Gains from sale of agricultural land can be tax exempt if invested in another farm
- Why Samir Singh could not stop running
- Embassy, Taurus Investment Holdings to invest $140 mn to develop Kerala SEZ
- RBI eases foreign investment regulations for corporate debt
- NCERT launches revised student-teacher ICT curricula
- HC asks Delhi, neighbouring states to implement ban on burning of crop residue
I sold my ancestral property after subdivision, and bought agricultural land with all of the money I received from selling it. The ancestral property was purchased by my grandfather in 1978. After that it was divided between my father and his brothers. And we divided and sold the property that was our father’s share. What will be the tax implication of this transaction? Will I have to pay tax on it even though I have re-invested all of it in agricultural land?
Generally, sale of property would trigger taxes on the capital gains arising from the sale. We have presumed that the ancestral property is a piece of land. However, agricultural land can be excluded from taxation if specific parameters—such as usage of the land for agriculture, distance from local limits of a municipality and local population in the municipality—that are outlined in the Indian income tax laws (Section 2(14) of the Income-tax Act, 1961 ) are met.
You should analyse if all the specified parameters are satisfied in respect of the ancestral property sold by you. If these parameters are met and the ancestral land can be classified as ‘agricultural land’, the gains arising from sale of such agricultural land will not be taxable in your hands.
The gain that is exempt will need to still be disclosed in your income tax return, in the Exempt Income (EI) schedule under “others”.
If the ancestral land did not qualify as agricultural land, the gains, if any, resulting from the sale would be taxable.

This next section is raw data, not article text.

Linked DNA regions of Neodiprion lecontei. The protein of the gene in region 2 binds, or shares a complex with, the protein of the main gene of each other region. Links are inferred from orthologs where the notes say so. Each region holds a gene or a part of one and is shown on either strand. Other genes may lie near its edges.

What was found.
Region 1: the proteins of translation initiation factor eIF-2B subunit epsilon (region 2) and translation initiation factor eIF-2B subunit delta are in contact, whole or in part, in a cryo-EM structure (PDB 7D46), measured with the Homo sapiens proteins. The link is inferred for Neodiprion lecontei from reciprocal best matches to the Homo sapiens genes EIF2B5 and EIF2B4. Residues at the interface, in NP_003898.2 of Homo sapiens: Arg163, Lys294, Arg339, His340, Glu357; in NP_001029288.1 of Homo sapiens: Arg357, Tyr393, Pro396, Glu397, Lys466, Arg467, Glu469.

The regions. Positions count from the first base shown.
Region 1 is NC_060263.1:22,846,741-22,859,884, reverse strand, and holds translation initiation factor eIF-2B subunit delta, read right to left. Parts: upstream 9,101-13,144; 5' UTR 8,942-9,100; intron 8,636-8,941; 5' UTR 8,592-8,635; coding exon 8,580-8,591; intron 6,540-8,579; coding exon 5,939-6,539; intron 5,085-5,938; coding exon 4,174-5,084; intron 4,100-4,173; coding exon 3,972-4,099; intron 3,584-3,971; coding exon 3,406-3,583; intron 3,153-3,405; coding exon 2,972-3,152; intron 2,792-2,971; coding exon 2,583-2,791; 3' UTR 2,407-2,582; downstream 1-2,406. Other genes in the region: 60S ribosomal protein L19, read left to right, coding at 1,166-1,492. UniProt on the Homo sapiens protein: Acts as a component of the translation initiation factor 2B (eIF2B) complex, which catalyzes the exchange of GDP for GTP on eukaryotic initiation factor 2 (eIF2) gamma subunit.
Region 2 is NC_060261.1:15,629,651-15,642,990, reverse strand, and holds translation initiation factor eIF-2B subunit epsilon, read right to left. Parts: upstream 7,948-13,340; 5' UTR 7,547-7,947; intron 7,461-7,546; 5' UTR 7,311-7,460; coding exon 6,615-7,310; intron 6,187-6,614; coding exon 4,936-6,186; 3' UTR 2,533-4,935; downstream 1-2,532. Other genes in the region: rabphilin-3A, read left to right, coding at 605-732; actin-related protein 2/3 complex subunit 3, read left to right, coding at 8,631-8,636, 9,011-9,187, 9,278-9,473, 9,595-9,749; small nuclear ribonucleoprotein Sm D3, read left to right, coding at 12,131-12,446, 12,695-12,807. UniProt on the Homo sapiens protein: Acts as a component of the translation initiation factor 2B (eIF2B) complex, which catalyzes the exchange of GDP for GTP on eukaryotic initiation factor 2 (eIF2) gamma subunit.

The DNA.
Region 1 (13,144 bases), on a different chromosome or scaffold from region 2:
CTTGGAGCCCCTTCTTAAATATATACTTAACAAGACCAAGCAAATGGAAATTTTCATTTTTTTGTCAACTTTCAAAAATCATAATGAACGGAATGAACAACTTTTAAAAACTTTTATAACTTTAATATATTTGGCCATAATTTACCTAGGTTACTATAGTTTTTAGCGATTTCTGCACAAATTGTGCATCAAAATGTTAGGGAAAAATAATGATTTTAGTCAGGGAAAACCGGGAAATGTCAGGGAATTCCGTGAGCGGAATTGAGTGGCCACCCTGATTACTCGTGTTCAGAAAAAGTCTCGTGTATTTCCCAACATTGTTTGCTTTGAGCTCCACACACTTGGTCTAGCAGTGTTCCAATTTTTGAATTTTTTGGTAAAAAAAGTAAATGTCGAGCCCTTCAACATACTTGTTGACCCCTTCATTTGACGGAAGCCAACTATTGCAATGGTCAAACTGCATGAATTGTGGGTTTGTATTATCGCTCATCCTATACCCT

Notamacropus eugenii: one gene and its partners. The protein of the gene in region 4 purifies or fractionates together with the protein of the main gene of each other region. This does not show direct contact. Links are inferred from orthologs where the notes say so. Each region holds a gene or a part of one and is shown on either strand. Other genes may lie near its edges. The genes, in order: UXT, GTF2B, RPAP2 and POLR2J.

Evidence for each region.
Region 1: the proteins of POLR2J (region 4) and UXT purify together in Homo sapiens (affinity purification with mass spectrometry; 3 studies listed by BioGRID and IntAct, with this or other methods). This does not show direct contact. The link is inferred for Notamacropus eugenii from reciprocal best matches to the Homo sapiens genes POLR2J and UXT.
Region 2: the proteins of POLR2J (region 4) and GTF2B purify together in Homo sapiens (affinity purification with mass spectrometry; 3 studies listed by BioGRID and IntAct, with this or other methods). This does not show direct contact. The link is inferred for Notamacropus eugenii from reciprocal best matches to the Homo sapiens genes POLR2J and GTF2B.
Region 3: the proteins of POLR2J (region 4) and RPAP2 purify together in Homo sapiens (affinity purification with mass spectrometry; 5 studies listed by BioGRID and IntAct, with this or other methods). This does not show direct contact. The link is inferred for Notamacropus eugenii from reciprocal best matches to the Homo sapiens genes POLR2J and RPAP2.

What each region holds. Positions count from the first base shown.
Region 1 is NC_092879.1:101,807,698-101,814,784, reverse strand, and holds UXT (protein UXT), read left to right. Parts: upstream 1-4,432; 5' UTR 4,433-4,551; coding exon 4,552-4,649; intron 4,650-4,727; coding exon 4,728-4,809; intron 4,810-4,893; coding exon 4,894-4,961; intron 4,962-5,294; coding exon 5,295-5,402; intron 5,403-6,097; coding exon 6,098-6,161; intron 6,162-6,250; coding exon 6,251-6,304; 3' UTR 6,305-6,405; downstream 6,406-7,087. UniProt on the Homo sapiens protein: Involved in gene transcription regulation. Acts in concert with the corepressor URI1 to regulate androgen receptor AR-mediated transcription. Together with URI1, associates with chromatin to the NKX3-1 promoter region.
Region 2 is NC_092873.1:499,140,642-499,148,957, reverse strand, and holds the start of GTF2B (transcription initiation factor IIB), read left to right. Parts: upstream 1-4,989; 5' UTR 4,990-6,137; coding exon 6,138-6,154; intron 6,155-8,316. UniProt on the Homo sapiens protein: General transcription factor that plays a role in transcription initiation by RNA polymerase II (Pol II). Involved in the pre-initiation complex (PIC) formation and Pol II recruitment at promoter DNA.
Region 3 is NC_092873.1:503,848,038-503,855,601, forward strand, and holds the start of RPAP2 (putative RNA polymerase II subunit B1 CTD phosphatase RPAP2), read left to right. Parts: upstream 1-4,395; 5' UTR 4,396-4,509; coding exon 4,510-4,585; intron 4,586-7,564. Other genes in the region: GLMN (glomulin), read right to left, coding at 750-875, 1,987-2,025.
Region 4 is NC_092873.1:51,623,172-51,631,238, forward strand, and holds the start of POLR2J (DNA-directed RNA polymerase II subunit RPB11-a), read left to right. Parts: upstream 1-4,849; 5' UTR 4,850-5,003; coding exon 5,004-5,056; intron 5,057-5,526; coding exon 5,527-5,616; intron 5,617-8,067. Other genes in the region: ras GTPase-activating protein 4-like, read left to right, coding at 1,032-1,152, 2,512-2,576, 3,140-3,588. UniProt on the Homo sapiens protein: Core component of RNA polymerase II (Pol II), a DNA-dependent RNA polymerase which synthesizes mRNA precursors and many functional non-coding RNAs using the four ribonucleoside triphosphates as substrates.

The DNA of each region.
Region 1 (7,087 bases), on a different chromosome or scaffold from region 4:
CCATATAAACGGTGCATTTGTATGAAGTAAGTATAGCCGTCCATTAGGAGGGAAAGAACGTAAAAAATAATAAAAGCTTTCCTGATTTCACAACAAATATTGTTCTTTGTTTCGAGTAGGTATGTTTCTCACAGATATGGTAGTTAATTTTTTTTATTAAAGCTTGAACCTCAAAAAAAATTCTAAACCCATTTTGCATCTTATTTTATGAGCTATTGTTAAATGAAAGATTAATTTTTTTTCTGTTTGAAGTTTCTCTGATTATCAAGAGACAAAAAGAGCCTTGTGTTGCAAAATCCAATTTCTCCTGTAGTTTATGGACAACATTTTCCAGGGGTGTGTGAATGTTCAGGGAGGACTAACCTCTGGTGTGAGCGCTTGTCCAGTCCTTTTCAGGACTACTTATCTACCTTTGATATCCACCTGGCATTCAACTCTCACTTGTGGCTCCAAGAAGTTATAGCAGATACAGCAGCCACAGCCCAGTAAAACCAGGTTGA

Since you have inherited the land from your forefathers, the period of holding by your father and grandfather will also be considered for tax purposes as the period this land has been held by you. Since the land has been held by you and your forefathers for more than 24 months, the gains will then be taxable as long-term capital gain (LTCG).
LTCG is computed as the difference between net sale proceeds and the indexed cost of acquisition of the land. Indexation refers to adjusting the cost of the asset based on the cost inflation index (CII) published by the income-tax department.
As this property was originally purchased in 1978 by your grandfather, you may opt to use the fair market value (FMV) of the property as on 1 April 2001 as the cost of the property, to compute the taxable capital gains.
You should, therefore, obtain a valuation of this asset as on 1 April 2001 and use either such FMV as on 1 April 2001 or the actual purchase cost, at your discretion. The resultant gain is subject to tax at the rate of 20.60% (plus applicable surcharge).
You can claim an exemption from taxes, under section 54B of the income-tax Act, if the entire LTCG arising from the sale of your ancestral land is re-invested by you within 2 years in the purchase of another land that is to be used for agricultural purposes (‘new asset’).
If not, the whole or part of the LTCG to the extent not re-invested in the new asset would be taxable in your hands at 20.60% (inclusive of education cess). Additionally, surcharge, if any, as applicable shall be levied.
Do note that this exemption is available only where the land that was sold was being used for agricultural purposes in the 2 years preceding the sale. Also, please note that if the new asset is sold within a period of 3 years from its purchase, there would be an additional tax impact on you, in respect of any LTCG that was claimed as tax exempt previously.
Parizad Sirwalla is partner (tax), KPMG.
Queries and views at email@example.com